While the Christian world celebrated the Resurrection of Christ this Easter weekend, our family was enjoying a renewal of our own.
During the past several weeks I have seen an enormous improvement in Michael's condition, something I never thought we'd see again. He is sleeping better most nights which is perhaps why he enjoys more mental acuity during the day and seems to have longer periods of physical fluidity. It could be the result of a recent adjustment in his medication or that he is simply getting better after the horrific few weeks of an extreme Parkinson's crisis during the late fall and winter. But Thursday, the day before the weekend, he seemed to slip once more into the usual torpor, unable to move or even stay awake most of the day. I wasn't sorry because I could buzz around vacuuming and cleaning the house before family arrived for the weekend, confident that even the noisy vacuum cleaner would not disturb him, though, as the day wore on, I anxiously checked him more frequently to be sure he was still breathing.
The first offspring arrived Thursday evening, two more by noon on Friday. That day he perked up a bit but still succumbed to several naps throughout the day. On Saturday the weather was spectacularly warm and we planned to have a houseful of friends and family for a buffet supper, thirteen of us, in fact, and three dogs. I was certain the day would exhaust him. We lead a very quiet life with the only child still living at home rarely around, so we notice an enormous increase in the noise and energy levels with each additional child. It's amazing how loud adult children can be when they get together but I love the positive, happy energy in the normally quiet household.
As the day wore on and I was immersed in cooking and preparing for the crowd, I noticed something remarkable. My husband never flagged all day. He was out there playing with the kids in the back yard, running around and hurling the football like the pro he always was. Given the extra drain on his energy, I was careful to stay on top of the five doses of medication he needs to get through the day, a total of 23+ pills, but I found at each dose time he was still full of energy and fully mobile, not normally the case. I was sure the evening crowd would do him in - it has in the past - but, no, he was calm, engaged, aware and talkative. When everyone had left by 9:30 pm he slumped and had to go to bed immediately.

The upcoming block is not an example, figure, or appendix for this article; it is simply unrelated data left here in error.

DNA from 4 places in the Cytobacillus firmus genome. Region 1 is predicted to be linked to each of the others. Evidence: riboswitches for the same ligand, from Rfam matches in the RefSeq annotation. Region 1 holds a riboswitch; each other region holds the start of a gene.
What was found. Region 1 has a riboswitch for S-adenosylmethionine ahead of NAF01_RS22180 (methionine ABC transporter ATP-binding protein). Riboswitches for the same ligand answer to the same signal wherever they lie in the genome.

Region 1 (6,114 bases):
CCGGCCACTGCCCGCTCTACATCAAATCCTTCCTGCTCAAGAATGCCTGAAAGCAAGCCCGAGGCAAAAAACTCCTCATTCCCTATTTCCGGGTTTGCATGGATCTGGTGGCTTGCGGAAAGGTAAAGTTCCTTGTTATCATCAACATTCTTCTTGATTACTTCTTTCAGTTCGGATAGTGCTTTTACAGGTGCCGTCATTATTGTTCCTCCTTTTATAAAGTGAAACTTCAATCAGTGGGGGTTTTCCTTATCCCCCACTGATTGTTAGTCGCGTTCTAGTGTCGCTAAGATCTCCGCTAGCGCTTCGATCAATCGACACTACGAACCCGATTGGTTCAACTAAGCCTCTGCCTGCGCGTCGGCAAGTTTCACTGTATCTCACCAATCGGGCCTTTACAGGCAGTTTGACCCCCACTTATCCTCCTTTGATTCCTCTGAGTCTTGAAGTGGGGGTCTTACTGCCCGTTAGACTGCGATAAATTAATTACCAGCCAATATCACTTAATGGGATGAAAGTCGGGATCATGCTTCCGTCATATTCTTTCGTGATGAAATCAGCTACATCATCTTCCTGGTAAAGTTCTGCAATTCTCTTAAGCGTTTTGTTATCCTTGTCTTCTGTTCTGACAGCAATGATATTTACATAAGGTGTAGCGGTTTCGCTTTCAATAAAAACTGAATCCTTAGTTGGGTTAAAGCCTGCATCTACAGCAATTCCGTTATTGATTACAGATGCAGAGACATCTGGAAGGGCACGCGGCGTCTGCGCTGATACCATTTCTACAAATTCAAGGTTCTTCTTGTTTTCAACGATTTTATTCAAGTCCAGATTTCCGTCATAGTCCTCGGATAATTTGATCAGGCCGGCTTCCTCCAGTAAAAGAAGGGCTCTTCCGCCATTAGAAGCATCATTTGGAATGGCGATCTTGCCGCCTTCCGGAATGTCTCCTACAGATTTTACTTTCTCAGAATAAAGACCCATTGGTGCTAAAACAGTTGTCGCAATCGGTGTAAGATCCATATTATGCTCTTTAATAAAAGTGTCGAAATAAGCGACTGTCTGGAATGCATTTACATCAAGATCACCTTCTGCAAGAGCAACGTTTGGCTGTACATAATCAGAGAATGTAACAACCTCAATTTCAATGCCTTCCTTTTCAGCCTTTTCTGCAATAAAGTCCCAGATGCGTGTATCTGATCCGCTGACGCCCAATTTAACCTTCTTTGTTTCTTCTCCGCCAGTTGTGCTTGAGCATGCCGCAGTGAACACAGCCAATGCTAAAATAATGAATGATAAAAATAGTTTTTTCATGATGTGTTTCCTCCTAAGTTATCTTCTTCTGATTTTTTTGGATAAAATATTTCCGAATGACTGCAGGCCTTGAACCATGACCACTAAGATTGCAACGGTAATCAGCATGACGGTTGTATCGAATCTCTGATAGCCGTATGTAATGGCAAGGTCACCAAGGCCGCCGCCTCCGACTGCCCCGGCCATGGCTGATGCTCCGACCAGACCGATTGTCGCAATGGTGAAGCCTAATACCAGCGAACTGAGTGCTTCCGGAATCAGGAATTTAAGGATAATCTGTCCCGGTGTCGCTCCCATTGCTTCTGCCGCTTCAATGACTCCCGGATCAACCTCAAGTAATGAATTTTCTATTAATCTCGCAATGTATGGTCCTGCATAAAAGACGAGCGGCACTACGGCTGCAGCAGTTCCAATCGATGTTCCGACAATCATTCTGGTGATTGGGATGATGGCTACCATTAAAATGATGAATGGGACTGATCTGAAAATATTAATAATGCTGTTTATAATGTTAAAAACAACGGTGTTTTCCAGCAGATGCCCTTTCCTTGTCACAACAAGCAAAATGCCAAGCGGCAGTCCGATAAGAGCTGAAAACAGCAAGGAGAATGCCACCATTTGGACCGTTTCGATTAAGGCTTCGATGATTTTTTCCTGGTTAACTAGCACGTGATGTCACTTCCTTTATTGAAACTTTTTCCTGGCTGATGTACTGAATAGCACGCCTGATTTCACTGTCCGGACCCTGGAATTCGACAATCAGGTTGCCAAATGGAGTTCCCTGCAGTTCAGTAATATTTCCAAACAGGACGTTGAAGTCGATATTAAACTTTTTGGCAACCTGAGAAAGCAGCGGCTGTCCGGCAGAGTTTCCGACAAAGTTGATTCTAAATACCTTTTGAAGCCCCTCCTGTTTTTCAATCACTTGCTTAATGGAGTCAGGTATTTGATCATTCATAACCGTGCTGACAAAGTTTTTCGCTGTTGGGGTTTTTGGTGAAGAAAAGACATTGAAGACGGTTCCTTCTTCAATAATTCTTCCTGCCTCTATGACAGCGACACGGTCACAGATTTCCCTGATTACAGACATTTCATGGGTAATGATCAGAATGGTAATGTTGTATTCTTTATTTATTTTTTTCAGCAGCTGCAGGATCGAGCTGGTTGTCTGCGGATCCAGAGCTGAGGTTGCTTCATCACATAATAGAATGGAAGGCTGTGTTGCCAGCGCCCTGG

I felt sure the next day would see him exhausted and drained after a full day of activity but he was just as energetic. In fact, during a brief Skype conversation with a relative in Britain, his old wry self-deprecating humour surfaced as he joked about tinkering with the tractor (a serious bone of contention between us) and knowing how to mask his blunders from everyone's sight. A rare glimpse into the old Michael.
Easter Monday, with the last child returning to university, he was still busy. By then, though, there were no kids to throw a football or kick a soccer ball so he focused his attention back on the tractor and other large machinery we have, bringing back my anxiety over his restlessness and how to channel it safely away from dangerous machines that he can no longer operate but thinks he can. By Monday evening it had escalated to a kind of mania where I was seriously planning to sell off everything in the house that could harm him. But that would be an impossible task and without merit because on a bad day even things like the electrical outlets are a danger for him (I found him kneeling before one just last week ready to insert needle-nose pliers "to fix" something). There were angry words between us when I felt I had to intervene and few words exchanged the rest of the day as we both were on slow simmer.
I had resolved to take steps on Tuesday to rid the household of as many dangerous things as I could if this new energy and wellness were the new reality. But, for better or for worse, he slumped back into lethargy and immobility. I welcomed it on one level but was saddened by it too. He had truly enjoyed a kind of resurrection last weekend and for all the problems that posed for me, it was wonderful to see. It is also humbling to know that my company alone lacks the stimulation he seems to need. He enjoys, more than anything, the fun and camaraderie of a good game of something, anything, with like-minded people.
On pondering the remarkable events of the weekend I've concluded that much of his listlessness and immobility might be the result of depression and boredom. But then there was something more at work this weekend because he has had countless opportunities to engage in fun activities with people and has just not been physically able to do so. Perhaps the warm weather was a factor, perhaps the company. Perhaps with all the kids home and playing with him, I felt comfortable enough to pay him less attention and thereby he felt the lift of my watchful and oppressive eye. Or maybe it was a small miracle reflecting the joyous events celebrated at Easter.